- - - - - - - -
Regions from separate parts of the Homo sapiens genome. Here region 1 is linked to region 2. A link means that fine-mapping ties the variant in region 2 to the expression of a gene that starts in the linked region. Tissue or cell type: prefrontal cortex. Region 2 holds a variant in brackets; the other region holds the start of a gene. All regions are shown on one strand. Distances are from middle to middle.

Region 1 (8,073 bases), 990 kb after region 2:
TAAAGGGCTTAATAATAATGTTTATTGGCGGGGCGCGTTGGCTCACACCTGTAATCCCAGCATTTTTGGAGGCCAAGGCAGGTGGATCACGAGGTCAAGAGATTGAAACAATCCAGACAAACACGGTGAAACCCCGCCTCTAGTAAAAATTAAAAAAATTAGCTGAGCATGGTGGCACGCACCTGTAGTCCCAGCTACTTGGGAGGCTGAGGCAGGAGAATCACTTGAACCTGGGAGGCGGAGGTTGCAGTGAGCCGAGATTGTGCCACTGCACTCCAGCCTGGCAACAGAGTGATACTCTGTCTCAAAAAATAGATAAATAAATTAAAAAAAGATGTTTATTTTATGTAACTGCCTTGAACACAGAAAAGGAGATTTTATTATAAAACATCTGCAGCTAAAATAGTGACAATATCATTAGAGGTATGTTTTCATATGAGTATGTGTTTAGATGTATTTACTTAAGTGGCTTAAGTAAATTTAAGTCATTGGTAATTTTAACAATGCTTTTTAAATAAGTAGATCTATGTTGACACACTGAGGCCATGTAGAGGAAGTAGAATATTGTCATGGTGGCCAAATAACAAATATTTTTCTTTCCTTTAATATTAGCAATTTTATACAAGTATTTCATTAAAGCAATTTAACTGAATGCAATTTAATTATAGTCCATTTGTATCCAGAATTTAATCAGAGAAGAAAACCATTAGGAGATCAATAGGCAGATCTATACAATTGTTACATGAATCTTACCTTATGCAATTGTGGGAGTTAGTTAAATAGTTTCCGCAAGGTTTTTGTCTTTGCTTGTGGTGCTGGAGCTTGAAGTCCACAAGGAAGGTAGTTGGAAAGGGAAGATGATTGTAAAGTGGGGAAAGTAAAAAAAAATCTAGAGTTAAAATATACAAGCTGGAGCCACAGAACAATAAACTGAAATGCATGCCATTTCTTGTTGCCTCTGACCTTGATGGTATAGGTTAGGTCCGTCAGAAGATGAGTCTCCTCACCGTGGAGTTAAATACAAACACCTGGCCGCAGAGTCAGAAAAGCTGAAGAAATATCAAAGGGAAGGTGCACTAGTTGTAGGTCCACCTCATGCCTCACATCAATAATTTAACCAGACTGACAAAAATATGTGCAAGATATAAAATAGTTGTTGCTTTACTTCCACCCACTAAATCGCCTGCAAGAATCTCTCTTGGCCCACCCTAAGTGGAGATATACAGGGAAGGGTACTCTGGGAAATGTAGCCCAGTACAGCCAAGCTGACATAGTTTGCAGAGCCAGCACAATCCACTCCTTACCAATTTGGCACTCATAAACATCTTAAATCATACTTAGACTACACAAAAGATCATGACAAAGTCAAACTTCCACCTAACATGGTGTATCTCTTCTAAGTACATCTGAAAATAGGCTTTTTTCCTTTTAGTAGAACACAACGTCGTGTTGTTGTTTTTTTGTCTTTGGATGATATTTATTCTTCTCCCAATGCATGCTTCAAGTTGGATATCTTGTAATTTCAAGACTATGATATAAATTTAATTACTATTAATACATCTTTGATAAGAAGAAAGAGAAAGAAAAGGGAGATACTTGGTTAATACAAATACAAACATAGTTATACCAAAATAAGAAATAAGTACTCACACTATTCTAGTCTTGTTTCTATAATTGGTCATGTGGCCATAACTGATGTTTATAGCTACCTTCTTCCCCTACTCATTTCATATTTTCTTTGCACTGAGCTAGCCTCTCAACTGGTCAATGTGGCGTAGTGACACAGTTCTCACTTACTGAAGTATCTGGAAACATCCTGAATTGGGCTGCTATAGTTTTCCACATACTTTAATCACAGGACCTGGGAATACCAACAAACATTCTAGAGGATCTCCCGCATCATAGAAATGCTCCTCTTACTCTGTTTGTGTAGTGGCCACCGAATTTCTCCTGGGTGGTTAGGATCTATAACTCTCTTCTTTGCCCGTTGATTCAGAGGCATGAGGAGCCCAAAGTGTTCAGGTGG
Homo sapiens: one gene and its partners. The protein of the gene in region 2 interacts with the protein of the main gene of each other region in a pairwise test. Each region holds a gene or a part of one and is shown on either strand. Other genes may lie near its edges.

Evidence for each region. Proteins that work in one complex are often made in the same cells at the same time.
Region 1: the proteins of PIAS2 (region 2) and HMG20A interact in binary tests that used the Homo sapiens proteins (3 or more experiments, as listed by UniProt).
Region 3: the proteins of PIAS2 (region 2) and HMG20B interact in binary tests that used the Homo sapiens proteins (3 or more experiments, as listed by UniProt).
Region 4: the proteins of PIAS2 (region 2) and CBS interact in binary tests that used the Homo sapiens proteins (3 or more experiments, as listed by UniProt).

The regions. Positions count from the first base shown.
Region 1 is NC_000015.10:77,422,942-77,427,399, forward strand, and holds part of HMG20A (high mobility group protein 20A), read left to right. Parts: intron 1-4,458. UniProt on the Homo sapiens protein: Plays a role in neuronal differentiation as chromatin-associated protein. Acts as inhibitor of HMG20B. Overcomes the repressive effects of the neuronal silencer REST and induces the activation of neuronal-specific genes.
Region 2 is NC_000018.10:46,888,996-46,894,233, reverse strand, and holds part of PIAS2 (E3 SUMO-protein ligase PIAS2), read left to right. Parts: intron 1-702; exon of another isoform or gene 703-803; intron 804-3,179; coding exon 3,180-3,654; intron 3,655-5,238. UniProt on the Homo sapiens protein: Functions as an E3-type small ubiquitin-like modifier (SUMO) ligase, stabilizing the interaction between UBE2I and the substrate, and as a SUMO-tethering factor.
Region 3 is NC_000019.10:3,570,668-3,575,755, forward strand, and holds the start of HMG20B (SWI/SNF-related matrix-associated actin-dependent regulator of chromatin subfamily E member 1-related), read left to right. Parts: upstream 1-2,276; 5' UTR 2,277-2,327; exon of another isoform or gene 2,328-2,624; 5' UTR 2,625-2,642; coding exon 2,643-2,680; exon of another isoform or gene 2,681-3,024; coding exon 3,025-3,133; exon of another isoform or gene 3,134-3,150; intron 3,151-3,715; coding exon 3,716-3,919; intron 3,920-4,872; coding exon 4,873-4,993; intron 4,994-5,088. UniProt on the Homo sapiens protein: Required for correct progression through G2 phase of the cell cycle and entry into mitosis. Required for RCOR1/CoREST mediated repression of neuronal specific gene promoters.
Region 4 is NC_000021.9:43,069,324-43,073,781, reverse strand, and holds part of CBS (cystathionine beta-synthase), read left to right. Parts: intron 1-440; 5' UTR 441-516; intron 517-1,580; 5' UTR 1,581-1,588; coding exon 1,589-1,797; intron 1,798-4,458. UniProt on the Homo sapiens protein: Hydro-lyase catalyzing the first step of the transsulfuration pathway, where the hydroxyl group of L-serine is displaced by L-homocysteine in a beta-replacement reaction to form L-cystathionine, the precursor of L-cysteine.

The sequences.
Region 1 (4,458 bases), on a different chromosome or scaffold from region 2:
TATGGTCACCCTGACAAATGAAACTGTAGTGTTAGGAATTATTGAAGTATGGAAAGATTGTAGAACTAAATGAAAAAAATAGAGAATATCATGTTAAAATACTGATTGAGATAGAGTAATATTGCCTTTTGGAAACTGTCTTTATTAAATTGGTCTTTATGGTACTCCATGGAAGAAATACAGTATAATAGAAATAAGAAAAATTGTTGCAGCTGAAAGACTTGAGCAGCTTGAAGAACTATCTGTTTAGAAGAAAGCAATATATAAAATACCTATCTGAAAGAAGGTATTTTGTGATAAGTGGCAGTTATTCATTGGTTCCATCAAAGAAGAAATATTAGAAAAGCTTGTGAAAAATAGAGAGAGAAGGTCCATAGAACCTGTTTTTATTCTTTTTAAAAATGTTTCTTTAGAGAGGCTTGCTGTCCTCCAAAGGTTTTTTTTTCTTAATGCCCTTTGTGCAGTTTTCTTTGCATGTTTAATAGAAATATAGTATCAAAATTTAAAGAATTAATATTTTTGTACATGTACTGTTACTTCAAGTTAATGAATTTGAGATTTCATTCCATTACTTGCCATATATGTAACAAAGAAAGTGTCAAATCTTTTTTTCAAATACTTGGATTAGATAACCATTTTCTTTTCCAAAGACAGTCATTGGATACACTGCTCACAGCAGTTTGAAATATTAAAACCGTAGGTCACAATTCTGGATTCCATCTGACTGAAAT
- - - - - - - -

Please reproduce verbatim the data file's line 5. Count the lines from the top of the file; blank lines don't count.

Evidence for each region. Proteins that work in one complex are often made in the same cells at the same time.